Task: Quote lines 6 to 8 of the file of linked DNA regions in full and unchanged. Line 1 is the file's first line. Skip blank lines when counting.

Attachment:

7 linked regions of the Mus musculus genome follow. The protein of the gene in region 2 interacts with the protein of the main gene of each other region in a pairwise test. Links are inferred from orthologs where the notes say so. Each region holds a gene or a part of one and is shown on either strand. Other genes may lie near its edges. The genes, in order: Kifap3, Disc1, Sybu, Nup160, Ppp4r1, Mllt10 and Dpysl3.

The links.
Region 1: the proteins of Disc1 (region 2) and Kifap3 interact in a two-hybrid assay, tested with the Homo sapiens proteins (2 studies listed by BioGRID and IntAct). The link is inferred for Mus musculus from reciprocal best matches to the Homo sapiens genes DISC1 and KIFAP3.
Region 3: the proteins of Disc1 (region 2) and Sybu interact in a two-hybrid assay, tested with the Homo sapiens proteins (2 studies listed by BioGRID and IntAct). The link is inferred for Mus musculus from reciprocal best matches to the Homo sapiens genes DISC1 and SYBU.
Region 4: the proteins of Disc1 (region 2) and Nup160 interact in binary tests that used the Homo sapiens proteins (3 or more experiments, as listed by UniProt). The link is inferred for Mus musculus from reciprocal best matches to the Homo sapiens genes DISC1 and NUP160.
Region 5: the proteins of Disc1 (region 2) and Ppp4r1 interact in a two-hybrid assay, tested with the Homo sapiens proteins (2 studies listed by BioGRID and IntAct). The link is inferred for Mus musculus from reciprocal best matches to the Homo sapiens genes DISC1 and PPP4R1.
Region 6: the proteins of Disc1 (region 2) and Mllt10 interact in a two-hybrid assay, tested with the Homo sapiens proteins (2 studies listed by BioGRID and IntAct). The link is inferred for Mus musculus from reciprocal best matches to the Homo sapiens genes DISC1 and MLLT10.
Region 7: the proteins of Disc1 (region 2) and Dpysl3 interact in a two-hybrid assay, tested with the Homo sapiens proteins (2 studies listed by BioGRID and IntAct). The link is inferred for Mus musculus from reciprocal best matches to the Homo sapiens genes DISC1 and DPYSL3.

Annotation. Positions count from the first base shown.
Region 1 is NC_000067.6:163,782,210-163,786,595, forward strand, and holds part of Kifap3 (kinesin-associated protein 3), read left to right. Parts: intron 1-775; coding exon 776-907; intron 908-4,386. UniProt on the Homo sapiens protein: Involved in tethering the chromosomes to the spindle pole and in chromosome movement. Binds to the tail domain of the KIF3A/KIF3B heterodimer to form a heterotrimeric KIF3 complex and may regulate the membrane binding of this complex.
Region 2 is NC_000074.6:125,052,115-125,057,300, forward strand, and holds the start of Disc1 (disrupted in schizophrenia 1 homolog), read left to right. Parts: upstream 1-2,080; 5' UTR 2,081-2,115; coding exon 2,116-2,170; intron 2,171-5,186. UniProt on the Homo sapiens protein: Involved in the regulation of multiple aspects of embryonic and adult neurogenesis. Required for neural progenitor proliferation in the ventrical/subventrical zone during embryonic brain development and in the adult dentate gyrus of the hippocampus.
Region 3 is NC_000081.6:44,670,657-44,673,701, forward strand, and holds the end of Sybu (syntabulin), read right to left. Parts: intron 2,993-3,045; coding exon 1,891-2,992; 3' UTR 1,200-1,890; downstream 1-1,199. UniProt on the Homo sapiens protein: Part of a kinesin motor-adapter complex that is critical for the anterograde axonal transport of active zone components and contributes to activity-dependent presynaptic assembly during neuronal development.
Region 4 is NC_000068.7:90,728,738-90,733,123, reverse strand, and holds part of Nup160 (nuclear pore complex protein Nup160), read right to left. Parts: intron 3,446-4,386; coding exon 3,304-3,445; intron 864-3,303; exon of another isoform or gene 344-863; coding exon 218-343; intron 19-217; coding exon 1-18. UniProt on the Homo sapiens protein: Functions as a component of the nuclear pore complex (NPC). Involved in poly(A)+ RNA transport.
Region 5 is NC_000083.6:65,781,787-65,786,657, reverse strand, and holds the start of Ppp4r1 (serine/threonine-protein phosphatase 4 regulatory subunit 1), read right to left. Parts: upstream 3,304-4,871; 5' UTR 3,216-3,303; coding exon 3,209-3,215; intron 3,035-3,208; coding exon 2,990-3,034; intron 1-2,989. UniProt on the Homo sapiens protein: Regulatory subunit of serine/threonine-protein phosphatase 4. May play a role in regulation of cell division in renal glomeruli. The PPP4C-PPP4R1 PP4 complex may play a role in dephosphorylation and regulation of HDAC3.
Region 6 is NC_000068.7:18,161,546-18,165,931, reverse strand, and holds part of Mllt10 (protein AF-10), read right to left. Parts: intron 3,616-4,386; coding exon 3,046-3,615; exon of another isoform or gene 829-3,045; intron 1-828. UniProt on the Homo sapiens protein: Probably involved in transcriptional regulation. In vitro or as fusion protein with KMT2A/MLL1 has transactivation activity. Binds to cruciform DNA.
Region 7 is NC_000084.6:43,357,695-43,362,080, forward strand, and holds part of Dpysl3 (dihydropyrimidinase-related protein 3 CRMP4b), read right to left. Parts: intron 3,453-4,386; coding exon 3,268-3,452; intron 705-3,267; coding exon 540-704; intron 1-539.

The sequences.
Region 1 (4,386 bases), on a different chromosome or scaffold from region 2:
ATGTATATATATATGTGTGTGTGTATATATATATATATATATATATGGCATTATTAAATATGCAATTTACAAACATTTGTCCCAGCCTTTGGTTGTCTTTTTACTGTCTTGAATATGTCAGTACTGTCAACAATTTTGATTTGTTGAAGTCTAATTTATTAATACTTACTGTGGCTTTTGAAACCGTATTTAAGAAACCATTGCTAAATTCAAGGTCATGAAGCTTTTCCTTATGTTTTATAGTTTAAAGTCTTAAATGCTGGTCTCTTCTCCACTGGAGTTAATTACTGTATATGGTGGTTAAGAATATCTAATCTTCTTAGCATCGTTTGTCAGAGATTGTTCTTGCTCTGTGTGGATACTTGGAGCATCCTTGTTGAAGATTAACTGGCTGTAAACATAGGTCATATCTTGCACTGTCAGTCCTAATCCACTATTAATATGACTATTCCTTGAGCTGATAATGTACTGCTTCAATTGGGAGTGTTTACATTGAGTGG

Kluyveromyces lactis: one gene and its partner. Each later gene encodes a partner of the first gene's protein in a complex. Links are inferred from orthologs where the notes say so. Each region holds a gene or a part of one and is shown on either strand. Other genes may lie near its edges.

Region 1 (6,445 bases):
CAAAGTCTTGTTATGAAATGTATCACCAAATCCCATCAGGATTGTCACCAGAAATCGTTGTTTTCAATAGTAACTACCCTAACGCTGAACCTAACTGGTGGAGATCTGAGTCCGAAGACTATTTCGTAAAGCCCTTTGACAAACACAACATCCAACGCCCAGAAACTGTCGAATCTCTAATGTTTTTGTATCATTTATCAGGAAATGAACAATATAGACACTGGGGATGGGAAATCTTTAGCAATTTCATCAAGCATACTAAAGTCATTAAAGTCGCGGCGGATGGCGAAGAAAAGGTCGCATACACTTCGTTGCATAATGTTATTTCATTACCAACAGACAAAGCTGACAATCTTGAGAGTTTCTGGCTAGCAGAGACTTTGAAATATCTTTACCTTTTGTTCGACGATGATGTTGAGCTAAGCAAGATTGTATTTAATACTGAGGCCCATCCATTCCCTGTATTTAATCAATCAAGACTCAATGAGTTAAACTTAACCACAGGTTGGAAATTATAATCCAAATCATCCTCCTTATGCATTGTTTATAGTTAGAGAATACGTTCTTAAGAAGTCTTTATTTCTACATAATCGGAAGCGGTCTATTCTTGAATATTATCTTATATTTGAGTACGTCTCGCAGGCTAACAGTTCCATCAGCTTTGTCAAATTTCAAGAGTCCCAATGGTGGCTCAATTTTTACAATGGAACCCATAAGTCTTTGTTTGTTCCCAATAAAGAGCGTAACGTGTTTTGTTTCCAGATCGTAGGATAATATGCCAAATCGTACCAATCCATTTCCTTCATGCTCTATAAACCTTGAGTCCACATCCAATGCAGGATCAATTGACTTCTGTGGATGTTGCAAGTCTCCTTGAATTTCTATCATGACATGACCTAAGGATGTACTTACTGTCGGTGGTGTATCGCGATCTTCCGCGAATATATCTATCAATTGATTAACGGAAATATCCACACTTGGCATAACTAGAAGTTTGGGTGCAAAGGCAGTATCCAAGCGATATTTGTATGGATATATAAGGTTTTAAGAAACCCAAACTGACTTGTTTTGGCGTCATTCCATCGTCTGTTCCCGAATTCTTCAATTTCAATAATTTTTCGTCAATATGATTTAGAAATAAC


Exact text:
Region 5: the proteins of Disc1 (region 2) and Ppp4r1 interact in a two-hybrid assay, tested with the Homo sapiens proteins (2 studies listed by BioGRID and IntAct). The link is inferred for Mus musculus from reciprocal best matches to the Homo sapiens genes DISC1 and PPP4R1.
Region 6: the proteins of Disc1 (region 2) and Mllt10 interact in a two-hybrid assay, tested with the Homo sapiens proteins (2 studies listed by BioGRID and IntAct). The link is inferred for Mus musculus from reciprocal best matches to the Homo sapiens genes DISC1 and MLLT10.
Region 7: the proteins of Disc1 (region 2) and Dpysl3 interact in a two-hybrid assay, tested with the Homo sapiens proteins (2 studies listed by BioGRID and IntAct). The link is inferred for Mus musculus from reciprocal best matches to the Homo sapiens genes DISC1 and DPYSL3.